|Dutch - b. Leiden 15 July 1606; d. Amsterdam 4 October 1669
Rembrandt was born in Leiden, a provincial university town in Holland. As a teenager, he attended The Latin School learning Latin, Greek, Classical literature and history before abandoning formal study to become an apprentice artist in the Leiden studio of Jacob van Swanenburgh.
Rembrandt quickly developed as an artist and by the age of twenty six was considered the finest painter in Leiden. To further his career Rembrandt moved permanently to the more cosmopolitan capital, Amsterdam in 1632. There he worked for the dealer Hendrick van Uylenburgh, mainly producing portraits of the wealthy middle class patrons of Amsterdam. Rembrandt quickly achieved success, keeping an uncommonly large studio for the time and employing many apprentices and assistants, some of whom became masters in their own right. In 1634 he married Uylenburgh's niece Saskia and in 1639 purchased one of the largest mansions on the fashionable Breestraat, all the while acquiring a large and wide ranging art collection.
By the 1640s Rembrandt was one of the leading artists in Amsterdam, gaining commissions for large portrait paintings such as the famous Nightwatch 1642, and the occasional history painting. Perhaps it was the university training and a desire to emulate the great Italian artists such as Raphael and Titian that made Rembrandt yearn to be a painter of religious and mythological subjects. However it is portraiture for which he is best known and portraits form the majority of the approximately 300 paintings ascribed to his hand.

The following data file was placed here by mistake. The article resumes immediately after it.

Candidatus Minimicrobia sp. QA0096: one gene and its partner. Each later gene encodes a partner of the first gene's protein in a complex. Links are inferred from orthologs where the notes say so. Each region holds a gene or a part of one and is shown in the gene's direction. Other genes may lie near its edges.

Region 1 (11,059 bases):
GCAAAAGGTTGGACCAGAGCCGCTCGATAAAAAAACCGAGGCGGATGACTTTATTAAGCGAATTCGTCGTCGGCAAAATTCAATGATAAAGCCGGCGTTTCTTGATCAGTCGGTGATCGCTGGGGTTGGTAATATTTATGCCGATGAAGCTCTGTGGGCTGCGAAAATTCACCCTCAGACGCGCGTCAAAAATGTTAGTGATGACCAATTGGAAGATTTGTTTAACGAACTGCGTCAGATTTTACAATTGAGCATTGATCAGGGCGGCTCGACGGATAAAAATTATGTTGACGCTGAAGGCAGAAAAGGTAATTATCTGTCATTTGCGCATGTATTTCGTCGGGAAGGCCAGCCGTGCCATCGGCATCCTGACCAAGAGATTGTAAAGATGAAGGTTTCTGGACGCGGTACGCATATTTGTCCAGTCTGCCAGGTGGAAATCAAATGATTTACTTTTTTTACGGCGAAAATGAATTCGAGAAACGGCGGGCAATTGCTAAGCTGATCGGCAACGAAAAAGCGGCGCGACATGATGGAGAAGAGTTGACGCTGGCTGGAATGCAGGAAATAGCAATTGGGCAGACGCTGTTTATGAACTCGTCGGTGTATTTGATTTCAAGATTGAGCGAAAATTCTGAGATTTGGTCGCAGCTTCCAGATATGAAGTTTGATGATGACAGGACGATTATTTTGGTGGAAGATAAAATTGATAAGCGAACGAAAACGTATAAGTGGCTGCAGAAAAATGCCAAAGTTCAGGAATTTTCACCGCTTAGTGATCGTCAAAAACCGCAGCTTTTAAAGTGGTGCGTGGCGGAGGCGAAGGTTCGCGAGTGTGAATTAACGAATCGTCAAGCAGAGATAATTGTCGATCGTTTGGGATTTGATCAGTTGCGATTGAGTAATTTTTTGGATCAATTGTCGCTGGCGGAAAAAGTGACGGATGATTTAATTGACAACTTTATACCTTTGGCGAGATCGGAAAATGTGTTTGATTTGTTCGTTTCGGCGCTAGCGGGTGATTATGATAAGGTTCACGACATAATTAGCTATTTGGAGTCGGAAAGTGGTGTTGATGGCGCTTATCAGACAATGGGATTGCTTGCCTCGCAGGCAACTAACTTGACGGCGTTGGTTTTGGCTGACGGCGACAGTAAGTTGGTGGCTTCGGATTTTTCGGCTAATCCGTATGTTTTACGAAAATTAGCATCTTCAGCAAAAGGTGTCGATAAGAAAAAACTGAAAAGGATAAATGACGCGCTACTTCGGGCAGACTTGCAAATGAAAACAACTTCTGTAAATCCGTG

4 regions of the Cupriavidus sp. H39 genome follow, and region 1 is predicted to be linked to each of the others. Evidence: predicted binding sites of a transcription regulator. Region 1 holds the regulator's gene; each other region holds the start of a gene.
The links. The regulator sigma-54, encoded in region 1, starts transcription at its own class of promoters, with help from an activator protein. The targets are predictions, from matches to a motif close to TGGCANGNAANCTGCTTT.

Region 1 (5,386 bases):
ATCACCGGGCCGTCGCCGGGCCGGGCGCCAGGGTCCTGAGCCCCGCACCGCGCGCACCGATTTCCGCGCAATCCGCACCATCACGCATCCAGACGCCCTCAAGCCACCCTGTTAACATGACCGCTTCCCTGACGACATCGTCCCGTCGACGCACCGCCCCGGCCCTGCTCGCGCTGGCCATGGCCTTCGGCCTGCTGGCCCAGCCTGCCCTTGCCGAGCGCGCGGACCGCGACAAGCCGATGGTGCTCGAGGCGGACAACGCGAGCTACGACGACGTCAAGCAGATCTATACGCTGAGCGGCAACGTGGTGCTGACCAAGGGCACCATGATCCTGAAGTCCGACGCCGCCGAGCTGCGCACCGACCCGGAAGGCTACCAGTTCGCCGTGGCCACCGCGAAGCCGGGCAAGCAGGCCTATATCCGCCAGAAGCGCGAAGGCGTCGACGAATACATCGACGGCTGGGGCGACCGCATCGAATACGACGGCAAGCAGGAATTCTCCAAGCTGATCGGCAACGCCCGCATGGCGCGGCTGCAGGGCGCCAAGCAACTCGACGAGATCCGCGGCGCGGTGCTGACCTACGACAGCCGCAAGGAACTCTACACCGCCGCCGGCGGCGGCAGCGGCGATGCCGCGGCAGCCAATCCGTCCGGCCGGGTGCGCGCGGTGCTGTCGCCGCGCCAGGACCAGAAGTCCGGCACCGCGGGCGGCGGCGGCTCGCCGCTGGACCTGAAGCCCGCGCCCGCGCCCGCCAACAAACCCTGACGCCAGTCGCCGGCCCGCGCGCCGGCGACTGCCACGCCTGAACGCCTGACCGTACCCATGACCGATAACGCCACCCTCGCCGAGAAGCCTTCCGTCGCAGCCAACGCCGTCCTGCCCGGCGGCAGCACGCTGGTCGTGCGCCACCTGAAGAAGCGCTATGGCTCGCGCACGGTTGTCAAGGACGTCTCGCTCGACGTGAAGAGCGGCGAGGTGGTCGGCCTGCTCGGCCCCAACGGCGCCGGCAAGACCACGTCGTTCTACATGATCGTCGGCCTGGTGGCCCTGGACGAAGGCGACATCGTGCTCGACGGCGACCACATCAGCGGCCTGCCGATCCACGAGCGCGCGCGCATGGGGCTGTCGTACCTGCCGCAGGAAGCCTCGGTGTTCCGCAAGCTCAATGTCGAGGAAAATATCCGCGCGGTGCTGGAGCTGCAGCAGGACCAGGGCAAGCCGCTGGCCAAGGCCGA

Just as quickly as Rembrandt achieved success, so too he suffered a personal and professional decline. Between 1635 and 1640 three of the couples' four children died shortly after birth and Saskia also died in 1642. Many argue that these tragic events profoundly affected Rembrandt's emotional state. By the mid 1650s a severe downturn in the Dutch economy had a damaging affect on the art market. Taste in Holland also shifted away from Rembrandt's dark, sombre paintings to artists who used a lighter palette and brighter tones. Ironically, some of Rembrandt's pupils were able to adapt to the fashion and prosper.
Rembrandt was much admired by connoisseurs in his lifetime and even towards the end of his life he maintained an incomparable technique and outstanding artistic powers, however toward the end of his life commissions and patronage virtually dried up and by 1656 Rembrandt was declared bankrupt, leading a poor existence until dying in poverty in 1669.
Despite the downturn in his personal fortunes, Rembrandt's status in art history as one of the greatest artists has never waned. He mastered all genres of painting, executing some of the finest portraits and landscapes in art history and his reputation as a printmaker has not diminished with time.
Rembrandt As Printmaker
Rembrandt was born in 1606 in Leiden, where he began his artistic education as an apprentice to Jacob van Swanenburgh. He completed his formal training with the Amsterdam history painter, Pieter Lastman and shifted permanently to Amsterdam around 1631. Here he first made his name as a portrait painter. His earliest etchings were made in Leiden in the mid 1620s and his first dated print comes from 1628. By the time of his death in 1669 Rembrandt had completed over 300 etchings, covering a great range of subject matter and, in the process, had redefined the possibilities of the medium, and established creative and technical standards that are used as a measure to this day.